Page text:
So what hope do we have for a sparkly new South Africa, given all these wildly positive election promises from all the parties? Not much, to be honest.

South Africa's political parties are ace at summoning up improbable policies ahead of elections, like some chimera from the deep: six million "job opportunities", decent wages, investors at our feet …

In the cold light of day, however, when implementation must take place, these mirages disappear and we're left with watered-down solutions.

If you want to hope for something, try the idea the ANC will run hard with the National Development Plan – not because it's necessarily the right plan but because investors are begging us to stick to one economic framework for long enough for them to bank on us.

I is for IEC
In 1995, British actor Hugh Grant was arrested for dallying with a transvestite prostitute, destroying the fantasies of women everywhere. What does that have to do with the IEC?

Like Grant, the previously impeccable body's brush with the law – a botched leasing deal – wasn't a massive crime and both parties got off with a slap on the wrist. In the IEC's case, chairperson Pansy Tlakula didn't benefit from the irregularities but many now have trust issues.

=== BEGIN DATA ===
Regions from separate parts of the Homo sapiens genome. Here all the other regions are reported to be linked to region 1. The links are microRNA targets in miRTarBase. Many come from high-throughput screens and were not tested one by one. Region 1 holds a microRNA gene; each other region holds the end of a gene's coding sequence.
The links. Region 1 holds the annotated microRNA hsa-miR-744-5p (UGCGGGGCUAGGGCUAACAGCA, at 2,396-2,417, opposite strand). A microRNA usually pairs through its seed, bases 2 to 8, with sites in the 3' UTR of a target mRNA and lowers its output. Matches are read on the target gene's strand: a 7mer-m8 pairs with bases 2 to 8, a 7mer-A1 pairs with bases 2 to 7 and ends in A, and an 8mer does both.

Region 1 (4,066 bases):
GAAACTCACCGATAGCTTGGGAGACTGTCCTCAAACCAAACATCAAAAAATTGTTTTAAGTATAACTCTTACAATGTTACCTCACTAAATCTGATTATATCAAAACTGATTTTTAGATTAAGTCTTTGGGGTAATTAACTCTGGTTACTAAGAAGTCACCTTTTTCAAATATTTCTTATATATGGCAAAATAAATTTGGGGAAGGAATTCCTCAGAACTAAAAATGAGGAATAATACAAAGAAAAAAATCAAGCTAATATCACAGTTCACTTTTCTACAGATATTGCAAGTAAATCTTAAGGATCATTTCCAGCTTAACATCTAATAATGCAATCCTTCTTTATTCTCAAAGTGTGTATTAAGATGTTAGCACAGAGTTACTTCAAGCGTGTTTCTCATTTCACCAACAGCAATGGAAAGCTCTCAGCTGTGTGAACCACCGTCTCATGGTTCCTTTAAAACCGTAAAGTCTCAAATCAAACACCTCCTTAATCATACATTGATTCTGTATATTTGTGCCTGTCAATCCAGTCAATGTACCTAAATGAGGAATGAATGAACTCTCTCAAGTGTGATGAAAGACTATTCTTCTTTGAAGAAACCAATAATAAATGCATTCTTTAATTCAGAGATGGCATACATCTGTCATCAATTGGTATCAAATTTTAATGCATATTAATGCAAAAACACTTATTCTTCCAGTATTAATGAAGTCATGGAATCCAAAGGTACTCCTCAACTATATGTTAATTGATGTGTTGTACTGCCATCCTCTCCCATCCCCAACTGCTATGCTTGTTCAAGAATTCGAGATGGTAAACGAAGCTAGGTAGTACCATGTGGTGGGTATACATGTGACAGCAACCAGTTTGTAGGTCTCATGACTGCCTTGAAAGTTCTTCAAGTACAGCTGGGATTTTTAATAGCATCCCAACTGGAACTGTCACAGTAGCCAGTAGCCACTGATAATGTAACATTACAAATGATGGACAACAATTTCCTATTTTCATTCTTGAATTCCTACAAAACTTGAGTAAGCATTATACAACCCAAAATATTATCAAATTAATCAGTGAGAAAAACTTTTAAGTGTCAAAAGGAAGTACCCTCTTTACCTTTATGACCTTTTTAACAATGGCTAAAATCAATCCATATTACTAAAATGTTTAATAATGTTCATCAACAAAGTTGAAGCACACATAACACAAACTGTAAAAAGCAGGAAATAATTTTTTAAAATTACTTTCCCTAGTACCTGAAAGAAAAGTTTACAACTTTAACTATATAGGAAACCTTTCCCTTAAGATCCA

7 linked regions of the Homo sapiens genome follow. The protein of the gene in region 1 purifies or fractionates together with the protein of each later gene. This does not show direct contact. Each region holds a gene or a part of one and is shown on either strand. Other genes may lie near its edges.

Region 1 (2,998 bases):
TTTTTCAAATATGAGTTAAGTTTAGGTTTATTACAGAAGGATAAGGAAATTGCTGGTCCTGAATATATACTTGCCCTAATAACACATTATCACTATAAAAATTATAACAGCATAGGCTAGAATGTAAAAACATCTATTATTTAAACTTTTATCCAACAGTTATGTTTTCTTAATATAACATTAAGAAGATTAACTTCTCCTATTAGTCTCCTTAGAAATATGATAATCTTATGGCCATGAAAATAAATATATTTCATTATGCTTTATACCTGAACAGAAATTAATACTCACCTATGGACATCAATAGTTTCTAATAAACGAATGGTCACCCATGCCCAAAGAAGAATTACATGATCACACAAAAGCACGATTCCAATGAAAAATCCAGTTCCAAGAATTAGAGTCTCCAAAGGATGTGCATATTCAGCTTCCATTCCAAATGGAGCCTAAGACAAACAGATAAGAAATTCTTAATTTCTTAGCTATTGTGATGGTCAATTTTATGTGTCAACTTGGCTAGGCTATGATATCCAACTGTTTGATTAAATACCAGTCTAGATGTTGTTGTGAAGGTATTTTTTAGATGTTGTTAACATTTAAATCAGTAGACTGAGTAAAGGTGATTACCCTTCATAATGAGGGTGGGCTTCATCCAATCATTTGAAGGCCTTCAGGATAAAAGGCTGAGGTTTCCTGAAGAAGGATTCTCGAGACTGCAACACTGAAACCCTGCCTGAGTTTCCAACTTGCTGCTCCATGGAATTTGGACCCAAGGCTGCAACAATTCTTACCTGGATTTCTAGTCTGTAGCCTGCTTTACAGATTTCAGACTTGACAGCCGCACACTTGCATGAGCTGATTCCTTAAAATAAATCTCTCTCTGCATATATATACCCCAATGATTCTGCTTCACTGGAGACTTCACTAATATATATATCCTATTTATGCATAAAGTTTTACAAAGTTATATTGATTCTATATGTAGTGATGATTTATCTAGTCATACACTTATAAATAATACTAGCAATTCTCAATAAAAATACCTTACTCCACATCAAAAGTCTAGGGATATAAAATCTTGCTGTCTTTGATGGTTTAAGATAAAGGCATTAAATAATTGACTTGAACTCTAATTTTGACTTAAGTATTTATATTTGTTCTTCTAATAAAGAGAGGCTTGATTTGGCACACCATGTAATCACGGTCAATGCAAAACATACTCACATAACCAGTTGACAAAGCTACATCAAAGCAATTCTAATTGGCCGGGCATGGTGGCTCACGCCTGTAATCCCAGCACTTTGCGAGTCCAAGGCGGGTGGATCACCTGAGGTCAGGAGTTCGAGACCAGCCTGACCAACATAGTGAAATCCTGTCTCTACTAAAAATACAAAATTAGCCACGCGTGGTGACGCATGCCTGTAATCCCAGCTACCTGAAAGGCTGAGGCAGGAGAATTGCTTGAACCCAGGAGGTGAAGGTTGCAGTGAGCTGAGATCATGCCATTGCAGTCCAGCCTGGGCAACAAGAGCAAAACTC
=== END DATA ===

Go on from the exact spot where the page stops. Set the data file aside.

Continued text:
The IEC didn't have a smirch on its name but now there's a damning public protector report on the lease, as well as worrying noises about being biased towards independent candidates in the Tlokwe by-elections. Expect paranoid South Africans to look at any election outcome with a jaundiced eye.

J is for Jobs
If you're South African, you should know that at least one in four citizens is struggling to find work. If you don't, you live in an enclave of privilege and don't read the papers.

The reality of South Africa's dire economic inequality and lack of work opportunities weighs heavily on our collective consciousness – and the economy. We can't go on like this; that ticking time bomb of unrest among the largely unemployed youth is only getting louder.